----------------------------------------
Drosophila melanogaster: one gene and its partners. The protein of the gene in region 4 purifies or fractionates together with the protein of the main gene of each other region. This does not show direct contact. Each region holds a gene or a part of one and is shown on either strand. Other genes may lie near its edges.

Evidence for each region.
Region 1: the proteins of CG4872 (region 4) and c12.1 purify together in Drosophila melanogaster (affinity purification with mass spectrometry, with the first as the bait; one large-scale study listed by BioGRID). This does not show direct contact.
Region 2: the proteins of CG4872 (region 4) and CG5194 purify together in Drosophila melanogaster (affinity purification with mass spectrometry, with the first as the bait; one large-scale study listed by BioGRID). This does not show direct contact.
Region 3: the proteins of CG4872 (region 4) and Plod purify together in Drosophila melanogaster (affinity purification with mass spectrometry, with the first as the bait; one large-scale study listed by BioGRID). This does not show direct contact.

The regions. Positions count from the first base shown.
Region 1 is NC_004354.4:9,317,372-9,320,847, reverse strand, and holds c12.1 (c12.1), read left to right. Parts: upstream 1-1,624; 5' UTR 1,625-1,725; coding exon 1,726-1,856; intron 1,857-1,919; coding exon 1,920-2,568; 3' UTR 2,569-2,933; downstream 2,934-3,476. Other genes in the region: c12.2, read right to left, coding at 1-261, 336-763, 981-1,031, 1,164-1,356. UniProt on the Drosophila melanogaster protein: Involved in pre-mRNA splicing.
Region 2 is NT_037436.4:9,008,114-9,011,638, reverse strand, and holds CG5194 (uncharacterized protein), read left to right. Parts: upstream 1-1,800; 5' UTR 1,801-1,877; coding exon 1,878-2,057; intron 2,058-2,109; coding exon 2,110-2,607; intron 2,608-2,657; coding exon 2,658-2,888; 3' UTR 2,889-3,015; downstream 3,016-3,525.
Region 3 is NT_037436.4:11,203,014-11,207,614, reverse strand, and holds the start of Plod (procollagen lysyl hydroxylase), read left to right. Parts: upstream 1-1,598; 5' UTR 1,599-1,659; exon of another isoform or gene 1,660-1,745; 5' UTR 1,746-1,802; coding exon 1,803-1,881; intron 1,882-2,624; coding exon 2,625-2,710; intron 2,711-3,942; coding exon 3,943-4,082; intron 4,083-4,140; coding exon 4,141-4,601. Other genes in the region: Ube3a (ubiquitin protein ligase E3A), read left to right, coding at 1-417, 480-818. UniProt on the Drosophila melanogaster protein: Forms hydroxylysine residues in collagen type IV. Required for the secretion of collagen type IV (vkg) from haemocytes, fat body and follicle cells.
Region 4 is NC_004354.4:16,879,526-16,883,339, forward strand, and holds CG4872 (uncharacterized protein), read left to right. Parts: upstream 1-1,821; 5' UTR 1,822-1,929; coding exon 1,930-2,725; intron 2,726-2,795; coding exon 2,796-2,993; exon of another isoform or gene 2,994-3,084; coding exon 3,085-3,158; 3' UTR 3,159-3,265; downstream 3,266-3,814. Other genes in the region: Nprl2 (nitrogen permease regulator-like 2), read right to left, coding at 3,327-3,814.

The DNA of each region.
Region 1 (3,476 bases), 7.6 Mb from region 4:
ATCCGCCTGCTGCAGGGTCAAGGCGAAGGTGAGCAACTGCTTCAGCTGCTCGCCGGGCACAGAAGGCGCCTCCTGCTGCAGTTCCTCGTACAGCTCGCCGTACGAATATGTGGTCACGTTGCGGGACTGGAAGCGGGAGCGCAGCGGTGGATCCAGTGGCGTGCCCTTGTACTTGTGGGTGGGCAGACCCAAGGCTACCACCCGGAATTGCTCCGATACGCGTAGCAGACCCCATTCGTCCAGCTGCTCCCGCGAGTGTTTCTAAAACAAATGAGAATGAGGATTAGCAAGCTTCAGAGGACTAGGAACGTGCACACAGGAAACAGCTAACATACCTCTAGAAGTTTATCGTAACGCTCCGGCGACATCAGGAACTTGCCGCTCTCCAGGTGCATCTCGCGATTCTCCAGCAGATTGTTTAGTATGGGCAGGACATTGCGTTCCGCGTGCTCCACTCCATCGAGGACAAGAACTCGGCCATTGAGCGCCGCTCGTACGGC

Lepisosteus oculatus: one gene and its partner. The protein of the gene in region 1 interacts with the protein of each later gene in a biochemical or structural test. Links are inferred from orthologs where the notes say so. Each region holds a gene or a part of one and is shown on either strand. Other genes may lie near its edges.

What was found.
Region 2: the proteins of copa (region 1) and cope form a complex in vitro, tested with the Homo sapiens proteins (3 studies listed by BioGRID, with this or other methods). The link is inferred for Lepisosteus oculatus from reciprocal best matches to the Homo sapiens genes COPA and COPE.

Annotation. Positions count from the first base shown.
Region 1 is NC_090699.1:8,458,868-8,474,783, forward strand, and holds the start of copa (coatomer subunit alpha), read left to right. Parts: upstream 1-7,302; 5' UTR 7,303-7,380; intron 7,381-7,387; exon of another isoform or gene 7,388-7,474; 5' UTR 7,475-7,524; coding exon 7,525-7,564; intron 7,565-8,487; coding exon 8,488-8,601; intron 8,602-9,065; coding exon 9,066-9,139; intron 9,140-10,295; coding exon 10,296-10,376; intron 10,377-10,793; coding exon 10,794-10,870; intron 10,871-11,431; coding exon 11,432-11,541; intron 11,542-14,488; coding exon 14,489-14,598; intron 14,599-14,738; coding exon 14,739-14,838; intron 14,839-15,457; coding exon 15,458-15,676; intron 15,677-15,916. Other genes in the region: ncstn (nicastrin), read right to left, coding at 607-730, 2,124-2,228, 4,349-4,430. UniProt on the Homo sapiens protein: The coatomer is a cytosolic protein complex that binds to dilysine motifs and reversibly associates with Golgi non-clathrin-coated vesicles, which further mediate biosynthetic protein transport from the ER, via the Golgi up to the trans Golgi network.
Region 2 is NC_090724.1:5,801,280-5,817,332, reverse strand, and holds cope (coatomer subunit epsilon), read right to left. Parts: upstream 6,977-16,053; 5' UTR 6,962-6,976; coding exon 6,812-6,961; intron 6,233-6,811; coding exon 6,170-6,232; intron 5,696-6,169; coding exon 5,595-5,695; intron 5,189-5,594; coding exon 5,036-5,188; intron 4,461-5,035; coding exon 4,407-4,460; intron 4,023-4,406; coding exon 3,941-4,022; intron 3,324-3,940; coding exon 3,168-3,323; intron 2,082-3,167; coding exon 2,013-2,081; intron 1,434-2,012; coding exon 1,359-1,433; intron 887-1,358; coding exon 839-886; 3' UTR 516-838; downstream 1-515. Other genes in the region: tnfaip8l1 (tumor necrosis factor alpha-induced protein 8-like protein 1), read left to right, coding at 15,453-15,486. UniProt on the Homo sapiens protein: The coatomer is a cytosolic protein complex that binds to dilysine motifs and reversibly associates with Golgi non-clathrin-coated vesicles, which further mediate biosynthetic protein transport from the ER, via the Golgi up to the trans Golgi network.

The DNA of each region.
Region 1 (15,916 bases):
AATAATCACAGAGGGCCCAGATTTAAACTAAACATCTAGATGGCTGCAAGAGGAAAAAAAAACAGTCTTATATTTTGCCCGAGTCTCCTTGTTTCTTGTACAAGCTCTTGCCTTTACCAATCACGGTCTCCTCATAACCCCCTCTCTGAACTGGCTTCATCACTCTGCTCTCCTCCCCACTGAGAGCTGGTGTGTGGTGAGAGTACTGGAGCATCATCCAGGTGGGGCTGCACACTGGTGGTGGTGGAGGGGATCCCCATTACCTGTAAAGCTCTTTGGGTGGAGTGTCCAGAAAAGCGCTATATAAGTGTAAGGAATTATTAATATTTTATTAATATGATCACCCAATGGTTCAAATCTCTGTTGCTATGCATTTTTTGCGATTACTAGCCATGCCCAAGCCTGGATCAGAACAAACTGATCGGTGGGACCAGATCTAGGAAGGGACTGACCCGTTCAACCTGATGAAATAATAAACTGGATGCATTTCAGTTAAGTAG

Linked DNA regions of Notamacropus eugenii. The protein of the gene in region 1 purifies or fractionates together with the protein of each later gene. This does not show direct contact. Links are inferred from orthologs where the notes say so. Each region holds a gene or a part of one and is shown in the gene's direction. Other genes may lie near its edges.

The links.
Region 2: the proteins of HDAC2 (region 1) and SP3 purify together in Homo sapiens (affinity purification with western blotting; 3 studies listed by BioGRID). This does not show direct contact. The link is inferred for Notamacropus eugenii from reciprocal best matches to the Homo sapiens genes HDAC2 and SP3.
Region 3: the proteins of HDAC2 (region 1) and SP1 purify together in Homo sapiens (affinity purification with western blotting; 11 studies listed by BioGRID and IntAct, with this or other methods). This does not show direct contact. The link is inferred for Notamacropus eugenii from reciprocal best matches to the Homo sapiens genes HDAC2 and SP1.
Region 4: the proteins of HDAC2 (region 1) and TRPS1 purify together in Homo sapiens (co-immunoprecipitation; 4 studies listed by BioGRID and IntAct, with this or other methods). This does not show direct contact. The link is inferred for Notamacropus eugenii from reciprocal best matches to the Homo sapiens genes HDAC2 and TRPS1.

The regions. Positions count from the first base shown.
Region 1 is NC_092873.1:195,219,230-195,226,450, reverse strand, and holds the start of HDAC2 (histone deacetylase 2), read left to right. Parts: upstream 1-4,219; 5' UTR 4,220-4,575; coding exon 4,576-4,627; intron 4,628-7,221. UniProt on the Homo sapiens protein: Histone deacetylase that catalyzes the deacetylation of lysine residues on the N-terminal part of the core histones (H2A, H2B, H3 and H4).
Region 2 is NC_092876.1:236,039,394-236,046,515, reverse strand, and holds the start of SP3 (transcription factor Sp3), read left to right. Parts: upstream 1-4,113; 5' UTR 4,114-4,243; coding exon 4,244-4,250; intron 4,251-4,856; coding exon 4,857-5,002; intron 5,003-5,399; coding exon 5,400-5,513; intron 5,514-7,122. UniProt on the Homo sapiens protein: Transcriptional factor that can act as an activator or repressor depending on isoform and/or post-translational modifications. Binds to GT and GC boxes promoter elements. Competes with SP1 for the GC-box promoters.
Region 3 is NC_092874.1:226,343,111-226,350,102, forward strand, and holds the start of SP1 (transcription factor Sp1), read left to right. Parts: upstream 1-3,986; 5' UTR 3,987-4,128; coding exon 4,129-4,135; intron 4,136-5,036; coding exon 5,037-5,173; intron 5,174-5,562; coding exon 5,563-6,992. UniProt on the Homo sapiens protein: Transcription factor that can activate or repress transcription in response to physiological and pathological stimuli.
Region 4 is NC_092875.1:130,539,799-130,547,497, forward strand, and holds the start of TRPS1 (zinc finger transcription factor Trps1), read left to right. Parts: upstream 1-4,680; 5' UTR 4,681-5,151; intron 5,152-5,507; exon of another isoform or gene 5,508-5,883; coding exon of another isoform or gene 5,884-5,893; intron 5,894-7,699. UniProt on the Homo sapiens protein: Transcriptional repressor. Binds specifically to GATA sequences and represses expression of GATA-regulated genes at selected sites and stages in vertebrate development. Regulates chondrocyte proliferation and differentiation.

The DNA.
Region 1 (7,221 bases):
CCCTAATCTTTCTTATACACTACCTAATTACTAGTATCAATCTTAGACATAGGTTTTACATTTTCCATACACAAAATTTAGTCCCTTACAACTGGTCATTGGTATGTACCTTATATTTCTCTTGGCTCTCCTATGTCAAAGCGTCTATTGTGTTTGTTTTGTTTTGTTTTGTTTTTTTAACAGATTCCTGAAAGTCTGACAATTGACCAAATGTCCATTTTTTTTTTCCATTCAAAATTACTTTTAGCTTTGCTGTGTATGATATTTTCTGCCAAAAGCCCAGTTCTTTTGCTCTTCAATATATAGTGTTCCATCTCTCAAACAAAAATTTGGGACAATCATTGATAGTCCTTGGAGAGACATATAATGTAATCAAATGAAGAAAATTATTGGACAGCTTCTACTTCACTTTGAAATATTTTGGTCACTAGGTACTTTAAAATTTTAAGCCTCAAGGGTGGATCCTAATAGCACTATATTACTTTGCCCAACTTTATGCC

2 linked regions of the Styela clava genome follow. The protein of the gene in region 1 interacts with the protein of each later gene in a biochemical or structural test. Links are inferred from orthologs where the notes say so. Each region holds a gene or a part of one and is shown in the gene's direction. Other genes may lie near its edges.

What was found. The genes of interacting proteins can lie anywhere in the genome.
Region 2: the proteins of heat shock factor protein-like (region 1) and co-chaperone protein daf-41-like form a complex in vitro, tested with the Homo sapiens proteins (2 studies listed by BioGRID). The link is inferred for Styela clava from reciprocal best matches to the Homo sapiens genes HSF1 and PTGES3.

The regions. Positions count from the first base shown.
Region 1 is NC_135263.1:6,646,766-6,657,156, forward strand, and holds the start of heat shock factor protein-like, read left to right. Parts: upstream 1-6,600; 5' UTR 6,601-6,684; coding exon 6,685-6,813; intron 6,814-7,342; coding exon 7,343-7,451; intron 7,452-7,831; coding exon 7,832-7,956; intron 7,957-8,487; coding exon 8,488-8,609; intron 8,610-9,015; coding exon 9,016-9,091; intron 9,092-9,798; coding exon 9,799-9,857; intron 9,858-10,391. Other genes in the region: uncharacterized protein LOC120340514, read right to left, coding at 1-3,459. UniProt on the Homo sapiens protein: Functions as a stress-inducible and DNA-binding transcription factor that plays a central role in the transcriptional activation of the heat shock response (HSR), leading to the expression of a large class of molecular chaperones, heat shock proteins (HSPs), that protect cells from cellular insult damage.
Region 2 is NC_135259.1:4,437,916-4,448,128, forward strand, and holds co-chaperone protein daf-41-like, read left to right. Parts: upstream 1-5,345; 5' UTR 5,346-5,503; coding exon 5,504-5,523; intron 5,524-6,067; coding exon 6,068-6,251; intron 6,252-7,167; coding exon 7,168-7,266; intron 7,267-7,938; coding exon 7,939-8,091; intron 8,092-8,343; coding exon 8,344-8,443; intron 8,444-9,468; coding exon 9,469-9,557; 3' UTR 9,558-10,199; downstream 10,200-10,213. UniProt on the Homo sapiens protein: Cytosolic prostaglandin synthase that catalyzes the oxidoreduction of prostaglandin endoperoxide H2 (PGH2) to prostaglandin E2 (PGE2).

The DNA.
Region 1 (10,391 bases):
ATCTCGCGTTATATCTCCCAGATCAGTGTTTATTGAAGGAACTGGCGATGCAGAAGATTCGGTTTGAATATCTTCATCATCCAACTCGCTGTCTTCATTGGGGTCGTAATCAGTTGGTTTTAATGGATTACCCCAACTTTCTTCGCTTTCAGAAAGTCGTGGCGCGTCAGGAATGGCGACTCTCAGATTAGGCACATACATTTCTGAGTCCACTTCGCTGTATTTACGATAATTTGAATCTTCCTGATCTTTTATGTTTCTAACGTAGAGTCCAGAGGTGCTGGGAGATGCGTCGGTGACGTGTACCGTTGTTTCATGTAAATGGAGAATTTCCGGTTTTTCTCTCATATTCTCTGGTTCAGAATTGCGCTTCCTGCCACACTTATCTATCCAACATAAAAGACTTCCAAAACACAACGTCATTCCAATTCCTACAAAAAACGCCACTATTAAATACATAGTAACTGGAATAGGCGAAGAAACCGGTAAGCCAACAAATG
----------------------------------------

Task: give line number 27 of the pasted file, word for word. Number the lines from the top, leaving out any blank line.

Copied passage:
Region 4: the proteins of HDAC2 (region 1) and TRPS1 purify together in Homo sapiens (co-immunoprecipitation; 4 studies listed by BioGRID and IntAct, with this or other methods). This does not show direct contact. The link is inferred for Notamacropus eugenii from reciprocal best matches to the Homo sapiens genes HDAC2 and TRPS1.